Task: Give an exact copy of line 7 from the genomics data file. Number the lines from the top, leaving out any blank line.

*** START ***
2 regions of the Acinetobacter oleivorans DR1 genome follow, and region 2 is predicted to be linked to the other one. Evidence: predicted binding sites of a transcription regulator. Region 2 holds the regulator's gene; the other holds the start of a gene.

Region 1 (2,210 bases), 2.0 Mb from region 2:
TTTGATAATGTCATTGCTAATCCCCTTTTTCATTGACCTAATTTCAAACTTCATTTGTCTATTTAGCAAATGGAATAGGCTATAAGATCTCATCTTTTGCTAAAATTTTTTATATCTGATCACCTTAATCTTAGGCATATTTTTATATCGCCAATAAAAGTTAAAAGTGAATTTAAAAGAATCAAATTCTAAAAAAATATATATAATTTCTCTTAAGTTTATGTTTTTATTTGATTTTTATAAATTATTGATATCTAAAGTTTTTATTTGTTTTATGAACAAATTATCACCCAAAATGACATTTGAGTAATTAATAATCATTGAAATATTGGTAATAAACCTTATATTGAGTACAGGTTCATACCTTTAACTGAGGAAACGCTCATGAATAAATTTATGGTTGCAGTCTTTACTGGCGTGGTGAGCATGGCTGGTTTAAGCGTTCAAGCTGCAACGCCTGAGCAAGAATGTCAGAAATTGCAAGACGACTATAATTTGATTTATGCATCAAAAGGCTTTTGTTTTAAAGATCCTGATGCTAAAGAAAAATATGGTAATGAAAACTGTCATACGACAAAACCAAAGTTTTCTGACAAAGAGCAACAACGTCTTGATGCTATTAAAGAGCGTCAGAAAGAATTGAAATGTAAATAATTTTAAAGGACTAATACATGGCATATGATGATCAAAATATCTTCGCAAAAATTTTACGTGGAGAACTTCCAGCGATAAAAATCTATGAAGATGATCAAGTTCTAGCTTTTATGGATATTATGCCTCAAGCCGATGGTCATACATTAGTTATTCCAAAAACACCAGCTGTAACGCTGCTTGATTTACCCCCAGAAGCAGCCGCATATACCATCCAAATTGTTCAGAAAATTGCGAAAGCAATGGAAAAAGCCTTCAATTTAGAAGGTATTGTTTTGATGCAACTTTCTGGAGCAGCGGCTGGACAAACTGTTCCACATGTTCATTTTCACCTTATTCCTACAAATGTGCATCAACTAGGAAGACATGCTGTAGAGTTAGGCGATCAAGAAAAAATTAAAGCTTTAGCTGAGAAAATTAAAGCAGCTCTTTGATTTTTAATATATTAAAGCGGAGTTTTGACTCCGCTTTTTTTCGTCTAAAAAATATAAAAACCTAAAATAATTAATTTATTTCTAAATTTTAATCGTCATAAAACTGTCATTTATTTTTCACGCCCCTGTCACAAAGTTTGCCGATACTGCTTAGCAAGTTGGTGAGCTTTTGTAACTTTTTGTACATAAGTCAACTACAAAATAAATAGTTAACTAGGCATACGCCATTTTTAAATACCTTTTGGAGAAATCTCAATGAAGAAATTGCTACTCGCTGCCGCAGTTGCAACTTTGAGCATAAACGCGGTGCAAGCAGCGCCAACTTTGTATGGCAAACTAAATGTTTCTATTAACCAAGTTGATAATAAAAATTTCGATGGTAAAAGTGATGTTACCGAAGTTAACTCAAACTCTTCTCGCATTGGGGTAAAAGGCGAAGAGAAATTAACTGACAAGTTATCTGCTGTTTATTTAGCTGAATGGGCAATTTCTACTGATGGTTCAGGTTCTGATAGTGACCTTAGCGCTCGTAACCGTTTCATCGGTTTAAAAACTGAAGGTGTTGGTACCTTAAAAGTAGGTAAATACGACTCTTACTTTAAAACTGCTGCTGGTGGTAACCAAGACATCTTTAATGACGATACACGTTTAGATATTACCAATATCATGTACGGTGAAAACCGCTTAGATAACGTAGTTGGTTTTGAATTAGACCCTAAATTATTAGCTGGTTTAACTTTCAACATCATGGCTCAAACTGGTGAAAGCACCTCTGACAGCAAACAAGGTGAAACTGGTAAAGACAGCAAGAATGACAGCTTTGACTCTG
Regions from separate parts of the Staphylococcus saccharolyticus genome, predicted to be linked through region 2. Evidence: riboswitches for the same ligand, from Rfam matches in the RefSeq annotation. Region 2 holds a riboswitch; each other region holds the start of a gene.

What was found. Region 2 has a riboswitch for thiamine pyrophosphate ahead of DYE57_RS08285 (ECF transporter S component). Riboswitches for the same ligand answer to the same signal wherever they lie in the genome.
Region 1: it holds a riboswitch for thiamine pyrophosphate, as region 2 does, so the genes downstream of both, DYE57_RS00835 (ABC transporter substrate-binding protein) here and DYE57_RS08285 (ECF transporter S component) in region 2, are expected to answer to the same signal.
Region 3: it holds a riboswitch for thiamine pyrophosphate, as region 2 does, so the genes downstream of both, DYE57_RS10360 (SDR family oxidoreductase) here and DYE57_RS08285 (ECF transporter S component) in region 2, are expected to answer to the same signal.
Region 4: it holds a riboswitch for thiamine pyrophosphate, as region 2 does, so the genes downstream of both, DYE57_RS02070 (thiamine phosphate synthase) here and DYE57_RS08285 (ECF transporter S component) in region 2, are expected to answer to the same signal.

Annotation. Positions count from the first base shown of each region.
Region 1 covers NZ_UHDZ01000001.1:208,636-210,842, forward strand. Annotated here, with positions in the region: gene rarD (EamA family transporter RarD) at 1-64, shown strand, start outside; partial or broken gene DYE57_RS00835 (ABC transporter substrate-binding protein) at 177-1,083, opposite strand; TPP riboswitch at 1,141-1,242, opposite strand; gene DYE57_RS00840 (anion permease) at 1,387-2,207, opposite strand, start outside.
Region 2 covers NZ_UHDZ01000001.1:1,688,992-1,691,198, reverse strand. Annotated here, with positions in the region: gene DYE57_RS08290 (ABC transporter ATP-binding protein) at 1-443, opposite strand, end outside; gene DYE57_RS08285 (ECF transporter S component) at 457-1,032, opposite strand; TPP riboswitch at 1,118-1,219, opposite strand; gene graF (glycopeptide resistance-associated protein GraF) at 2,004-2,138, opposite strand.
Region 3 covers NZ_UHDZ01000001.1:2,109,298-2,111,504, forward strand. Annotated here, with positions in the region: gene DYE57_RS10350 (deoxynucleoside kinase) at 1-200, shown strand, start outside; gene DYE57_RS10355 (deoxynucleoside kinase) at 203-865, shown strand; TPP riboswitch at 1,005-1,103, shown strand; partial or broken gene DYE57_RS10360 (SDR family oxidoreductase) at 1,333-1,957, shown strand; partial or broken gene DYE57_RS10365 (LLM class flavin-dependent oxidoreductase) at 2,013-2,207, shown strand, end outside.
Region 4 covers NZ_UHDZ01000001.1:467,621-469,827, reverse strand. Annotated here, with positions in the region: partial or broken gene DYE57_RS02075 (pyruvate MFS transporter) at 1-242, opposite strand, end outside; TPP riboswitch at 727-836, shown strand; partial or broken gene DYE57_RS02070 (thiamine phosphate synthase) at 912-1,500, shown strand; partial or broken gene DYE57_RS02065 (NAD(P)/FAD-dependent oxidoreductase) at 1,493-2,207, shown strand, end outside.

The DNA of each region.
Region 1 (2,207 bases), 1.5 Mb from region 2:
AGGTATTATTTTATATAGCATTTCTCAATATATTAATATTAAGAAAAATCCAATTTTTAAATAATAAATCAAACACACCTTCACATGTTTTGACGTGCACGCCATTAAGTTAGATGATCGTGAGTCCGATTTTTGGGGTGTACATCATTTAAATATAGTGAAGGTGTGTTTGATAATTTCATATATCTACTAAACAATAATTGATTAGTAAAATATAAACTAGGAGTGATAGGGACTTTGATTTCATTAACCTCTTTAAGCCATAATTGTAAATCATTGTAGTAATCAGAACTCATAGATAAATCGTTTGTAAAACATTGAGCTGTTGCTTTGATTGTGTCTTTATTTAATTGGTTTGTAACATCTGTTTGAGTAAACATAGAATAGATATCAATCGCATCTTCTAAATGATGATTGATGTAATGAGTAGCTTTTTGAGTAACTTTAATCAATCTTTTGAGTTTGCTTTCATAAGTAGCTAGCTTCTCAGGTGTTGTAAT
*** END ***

Region 3: it holds a riboswitch for thiamine pyrophosphate, as region 2 does, so the genes downstream of both, DYE57_RS10360 (SDR family oxidoreductase) here and DYE57_RS08285 (ECF transporter S component) in region 2, are expected to answer to the same signal.